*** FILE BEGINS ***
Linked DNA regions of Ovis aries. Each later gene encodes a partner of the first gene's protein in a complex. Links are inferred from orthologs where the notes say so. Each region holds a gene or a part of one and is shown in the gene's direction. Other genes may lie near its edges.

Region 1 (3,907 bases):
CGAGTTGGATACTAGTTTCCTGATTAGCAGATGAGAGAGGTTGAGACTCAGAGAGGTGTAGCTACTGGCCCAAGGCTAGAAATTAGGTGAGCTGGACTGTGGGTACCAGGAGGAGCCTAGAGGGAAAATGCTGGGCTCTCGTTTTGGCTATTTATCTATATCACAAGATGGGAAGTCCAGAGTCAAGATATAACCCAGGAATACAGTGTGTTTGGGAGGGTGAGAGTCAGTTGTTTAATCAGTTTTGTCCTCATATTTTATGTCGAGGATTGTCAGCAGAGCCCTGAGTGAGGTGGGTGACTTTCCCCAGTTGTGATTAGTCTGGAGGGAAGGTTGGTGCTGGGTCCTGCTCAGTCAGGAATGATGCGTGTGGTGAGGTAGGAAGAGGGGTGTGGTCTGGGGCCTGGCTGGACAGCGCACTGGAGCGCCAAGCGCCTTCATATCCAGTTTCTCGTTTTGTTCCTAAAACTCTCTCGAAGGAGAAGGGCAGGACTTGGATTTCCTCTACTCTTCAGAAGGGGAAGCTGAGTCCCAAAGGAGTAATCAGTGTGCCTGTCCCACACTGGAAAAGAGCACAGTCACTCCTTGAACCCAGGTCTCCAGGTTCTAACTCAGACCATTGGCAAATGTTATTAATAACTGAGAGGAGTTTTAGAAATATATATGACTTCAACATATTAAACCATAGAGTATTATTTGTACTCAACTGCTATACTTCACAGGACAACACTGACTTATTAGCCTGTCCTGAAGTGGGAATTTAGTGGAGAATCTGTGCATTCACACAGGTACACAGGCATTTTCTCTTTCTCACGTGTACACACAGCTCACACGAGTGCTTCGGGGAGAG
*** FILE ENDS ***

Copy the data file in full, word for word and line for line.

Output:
Linked DNA regions of Ovis aries. Each later gene encodes a partner of the first gene's protein in a complex. Links are inferred from orthologs where the notes say so. Each region holds a gene or a part of one and is shown in the gene's direction. Other genes may lie near its edges.

Region 1 (3,907 bases):
CGAGTTGGATACTAGTTTCCTGATTAGCAGATGAGAGAGGTTGAGACTCAGAGAGGTGTAGCTACTGGCCCAAGGCTAGAAATTAGGTGAGCTGGACTGTGGGTACCAGGAGGAGCCTAGAGGGAAAATGCTGGGCTCTCGTTTTGGCTATTTATCTATATCACAAGATGGGAAGTCCAGAGTCAAGATATAACCCAGGAATACAGTGTGTTTGGGAGGGTGAGAGTCAGTTGTTTAATCAGTTTTGTCCTCATATTTTATGTCGAGGATTGTCAGCAGAGCCCTGAGTGAGGTGGGTGACTTTCCCCAGTTGTGATTAGTCTGGAGGGAAGGTTGGTGCTGGGTCCTGCTCAGTCAGGAATGATGCGTGTGGTGAGGTAGGAAGAGGGGTGTGGTCTGGGGCCTGGCTGGACAGCGCACTGGAGCGCCAAGCGCCTTCATATCCAGTTTCTCGTTTTGTTCCTAAAACTCTCTCGAAGGAGAAGGGCAGGACTTGGATTTCCTCTACTCTTCAGAAGGGGAAGCTGAGTCCCAAAGGAGTAATCAGTGTGCCTGTCCCACACTGGAAAAGAGCACAGTCACTCCTTGAACCCAGGTCTCCAGGTTCTAACTCAGACCATTGGCAAATGTTATTAATAACTGAGAGGAGTTTTAGAAATATATATGACTTCAACATATTAAACCATAGAGTATTATTTGTACTCAACTGCTATACTTCACAGGACAACACTGACTTATTAGCCTGTCCTGAAGTGGGAATTTAGTGGAGAATCTGTGCATTCACACAGGTACACAGGCATTTTCTCTTTCTCACGTGTACACACAGCTCACACGAGTGCTTCGGGGAGAG